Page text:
air in taiwan

The air this morning smells like incense. Outside... inside... everywhere.
I got up a little earlier than usual this morning (yes, 8am is now earlier than usual. We don't go to bed until 1 or 2 since we work until 9pm or so) to go practice capoiera with my roomate at the university track and field. When I got back I was feeling feisty, so I took on some sit-ups. It was only then that I realized how out of shape I had become. I think I will be sore tomorrow. After that I snuck into our still dark room and turned off the alarm so I could crawl into bed and play the part myself. I got in right behind Adam and told him about my self-appointed role, to which he responded by swinging his hand back over his head, gently pushing down on the top of my head and saying, "snooze." It didn't work.
We got ready and ate, for the first time in a while, a bowl of Honey Nut Cheerios. Few things compare. I sent Adam off to work at about 10:20 and climbed the stairs designed for size 5 feet to do some laundry. Our laundry "room" is really more of a laundry balcony on the third floor. It sits outside, three floors up, and overlooks the tile courtyard and vacant lot behind our building.
As I was loading the darks, I could hear the chanting of a bai-bai calling faithful sinners to come seek the favor of the gods. There was a steady drum, something like a heavy cymbal or light gong, and a single voice amplified by either great acoustics or a microphone. The voice sung its prayer in the same note for about 10 silables, wavered, and then made the same sound again. They all blended together with the air and the traffic and the dryer in the way sounds blend together when you just wake up in the morning.
I couldn't help drifting downstairs and outside to go see how close I could get. I walked outside and around the block toward the entrance of the monestary. I went through the gate just a few steps and sat down on a curb on the edge of the courtyard and listened. I didn't see anyone except for a grandfather in slacks and a windbreaker being followed by a little boy who couldn't have been more than three. The latter was wearing a white sweater with teddy bear ears on top, and blue crocs. The grandfather walked down the steps from the temple, bowed to the altar, and then continued across the courtyard. The little boy made his way down the steps, brought his little hands together in front of him, bowed to the altar, then turned and bowed to the temple. Three, tops.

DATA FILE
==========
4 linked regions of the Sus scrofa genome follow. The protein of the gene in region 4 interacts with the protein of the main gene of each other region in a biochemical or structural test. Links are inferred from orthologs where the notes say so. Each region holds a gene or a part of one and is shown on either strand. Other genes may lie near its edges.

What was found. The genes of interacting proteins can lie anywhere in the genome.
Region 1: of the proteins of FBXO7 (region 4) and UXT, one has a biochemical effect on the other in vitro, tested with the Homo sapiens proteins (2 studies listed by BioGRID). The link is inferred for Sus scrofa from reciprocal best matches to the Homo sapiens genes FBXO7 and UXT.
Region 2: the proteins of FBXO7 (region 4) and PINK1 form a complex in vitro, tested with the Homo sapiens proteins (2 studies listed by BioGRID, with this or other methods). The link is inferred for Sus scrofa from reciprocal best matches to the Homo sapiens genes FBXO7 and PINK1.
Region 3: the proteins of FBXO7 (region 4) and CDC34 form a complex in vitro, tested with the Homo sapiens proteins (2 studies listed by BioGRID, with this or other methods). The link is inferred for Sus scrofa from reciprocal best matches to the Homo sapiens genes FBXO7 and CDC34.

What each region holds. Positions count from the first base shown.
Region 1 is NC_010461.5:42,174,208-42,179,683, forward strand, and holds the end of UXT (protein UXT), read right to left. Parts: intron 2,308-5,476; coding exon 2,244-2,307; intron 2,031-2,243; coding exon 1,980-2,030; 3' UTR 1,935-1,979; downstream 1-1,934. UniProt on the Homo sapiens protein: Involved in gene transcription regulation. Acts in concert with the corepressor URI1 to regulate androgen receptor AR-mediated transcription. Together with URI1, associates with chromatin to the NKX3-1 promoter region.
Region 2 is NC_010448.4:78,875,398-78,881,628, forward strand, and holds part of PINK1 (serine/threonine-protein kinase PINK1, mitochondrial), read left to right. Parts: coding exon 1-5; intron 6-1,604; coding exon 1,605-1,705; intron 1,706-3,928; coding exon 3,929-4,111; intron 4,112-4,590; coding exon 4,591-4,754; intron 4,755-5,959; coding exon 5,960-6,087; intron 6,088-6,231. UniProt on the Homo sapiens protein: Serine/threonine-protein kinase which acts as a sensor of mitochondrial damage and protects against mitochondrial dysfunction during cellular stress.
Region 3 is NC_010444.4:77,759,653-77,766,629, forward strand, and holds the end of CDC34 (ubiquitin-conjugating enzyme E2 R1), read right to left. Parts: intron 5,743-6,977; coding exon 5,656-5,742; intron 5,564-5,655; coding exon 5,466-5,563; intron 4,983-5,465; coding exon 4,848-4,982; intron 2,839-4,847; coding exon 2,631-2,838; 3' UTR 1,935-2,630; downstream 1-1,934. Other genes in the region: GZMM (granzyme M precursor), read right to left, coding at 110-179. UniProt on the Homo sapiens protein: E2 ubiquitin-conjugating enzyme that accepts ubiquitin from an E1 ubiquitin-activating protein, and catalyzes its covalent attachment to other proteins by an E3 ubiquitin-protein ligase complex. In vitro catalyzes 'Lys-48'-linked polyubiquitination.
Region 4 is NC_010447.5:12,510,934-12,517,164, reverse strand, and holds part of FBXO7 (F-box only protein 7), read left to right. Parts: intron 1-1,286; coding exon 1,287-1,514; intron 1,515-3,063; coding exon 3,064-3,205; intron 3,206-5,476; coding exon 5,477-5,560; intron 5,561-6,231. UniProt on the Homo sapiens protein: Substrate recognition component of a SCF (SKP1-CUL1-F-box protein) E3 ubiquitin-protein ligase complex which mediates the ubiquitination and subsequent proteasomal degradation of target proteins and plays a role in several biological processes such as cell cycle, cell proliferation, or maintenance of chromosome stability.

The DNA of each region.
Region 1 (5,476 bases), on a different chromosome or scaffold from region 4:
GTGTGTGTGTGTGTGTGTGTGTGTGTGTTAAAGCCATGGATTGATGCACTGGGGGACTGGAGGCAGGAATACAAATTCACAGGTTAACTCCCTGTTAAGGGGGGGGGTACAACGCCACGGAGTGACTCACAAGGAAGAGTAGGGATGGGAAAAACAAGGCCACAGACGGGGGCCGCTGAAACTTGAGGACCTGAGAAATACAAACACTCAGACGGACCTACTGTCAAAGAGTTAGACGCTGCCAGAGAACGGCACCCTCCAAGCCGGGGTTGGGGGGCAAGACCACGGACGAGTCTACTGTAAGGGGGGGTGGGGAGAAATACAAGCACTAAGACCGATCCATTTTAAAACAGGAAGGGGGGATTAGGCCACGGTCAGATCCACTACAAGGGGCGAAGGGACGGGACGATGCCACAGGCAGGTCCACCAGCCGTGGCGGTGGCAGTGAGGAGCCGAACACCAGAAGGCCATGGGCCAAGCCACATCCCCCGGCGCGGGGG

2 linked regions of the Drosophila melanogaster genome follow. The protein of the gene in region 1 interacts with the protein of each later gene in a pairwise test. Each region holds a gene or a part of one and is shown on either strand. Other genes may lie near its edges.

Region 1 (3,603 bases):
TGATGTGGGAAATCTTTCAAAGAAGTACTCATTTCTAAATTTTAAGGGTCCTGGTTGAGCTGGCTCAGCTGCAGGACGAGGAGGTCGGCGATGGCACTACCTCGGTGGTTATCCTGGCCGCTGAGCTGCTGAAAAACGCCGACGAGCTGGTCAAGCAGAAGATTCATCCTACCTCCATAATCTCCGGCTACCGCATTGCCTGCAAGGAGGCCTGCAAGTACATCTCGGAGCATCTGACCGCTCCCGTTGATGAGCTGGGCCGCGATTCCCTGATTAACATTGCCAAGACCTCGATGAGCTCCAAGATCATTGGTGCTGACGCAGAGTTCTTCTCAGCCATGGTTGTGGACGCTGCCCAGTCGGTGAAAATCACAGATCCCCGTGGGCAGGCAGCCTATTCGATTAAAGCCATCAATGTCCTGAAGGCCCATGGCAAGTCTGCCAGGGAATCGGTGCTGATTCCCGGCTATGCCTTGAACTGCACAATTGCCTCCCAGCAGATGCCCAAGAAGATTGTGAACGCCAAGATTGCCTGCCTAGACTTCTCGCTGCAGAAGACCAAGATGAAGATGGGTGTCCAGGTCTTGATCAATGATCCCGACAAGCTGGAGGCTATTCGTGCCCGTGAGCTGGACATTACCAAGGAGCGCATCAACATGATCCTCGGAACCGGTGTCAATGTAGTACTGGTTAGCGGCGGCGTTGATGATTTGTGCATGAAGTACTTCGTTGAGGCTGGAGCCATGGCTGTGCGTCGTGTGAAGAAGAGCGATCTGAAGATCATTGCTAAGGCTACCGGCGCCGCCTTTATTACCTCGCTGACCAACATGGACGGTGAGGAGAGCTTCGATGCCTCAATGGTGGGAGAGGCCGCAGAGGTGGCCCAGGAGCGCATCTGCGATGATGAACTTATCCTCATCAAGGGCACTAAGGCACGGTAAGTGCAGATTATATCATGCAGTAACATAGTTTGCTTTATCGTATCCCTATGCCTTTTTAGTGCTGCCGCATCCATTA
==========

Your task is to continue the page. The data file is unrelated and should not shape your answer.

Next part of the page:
I sat and watched them for a while. The front of the temple is big and open with a shrine inside. There's a small table in front of the entrance where the figure of a red-faced god sits, and to whom offerings of yellow spirit money or baked goods are made. The sound was loud enough to fill up the air, but so serene that it was easy to notice a white-winged moth wobble through the breeze to make its way to one of the well-kept gardens on either side of the entrance.
The grandpa noticed me so I nodded where I sat. He smiled broadly. This was probably just due to the sight of a white person listening to bai-bai. A local friend told me that they have the idea here that all white people are Christian.) and then nodded deeply in return. Taiwan was a part of Japan a long time ago, so I wonder if that's where all the nodding and bowing comes from. Well, I stood up and excused myself. I knew even though my back was turned that Grandpa was watching me go, so I turned and bowed a little one more time. He did the same.


Chan said...

Rebeckah, I like this. It makes me pine for China. Of course, my experience involved very little religion, but I think somehow the atmosphere is similar. How are things, by the way? And are Honey Nut Cheerios easy to get your hands on in Taiwan? And real milk?

Sky said...

I really like from "I could hear the chanting . . ." onward because you direct my eyes out to CHINA.

iBo said...

Stuff like this always hits a note in my heart, and I don't know if it hits it in a painful way. It makes me pine for a culture that I'm techincally a part of but can never be. I'm always a stranger looking in.

Rebeckah said...

Milk is easy to get there, though it only comes in two varieties: whole and still chunky. We had Honey Nut Cheerios once. There is a Costco in Taipei, so when we went we bought some.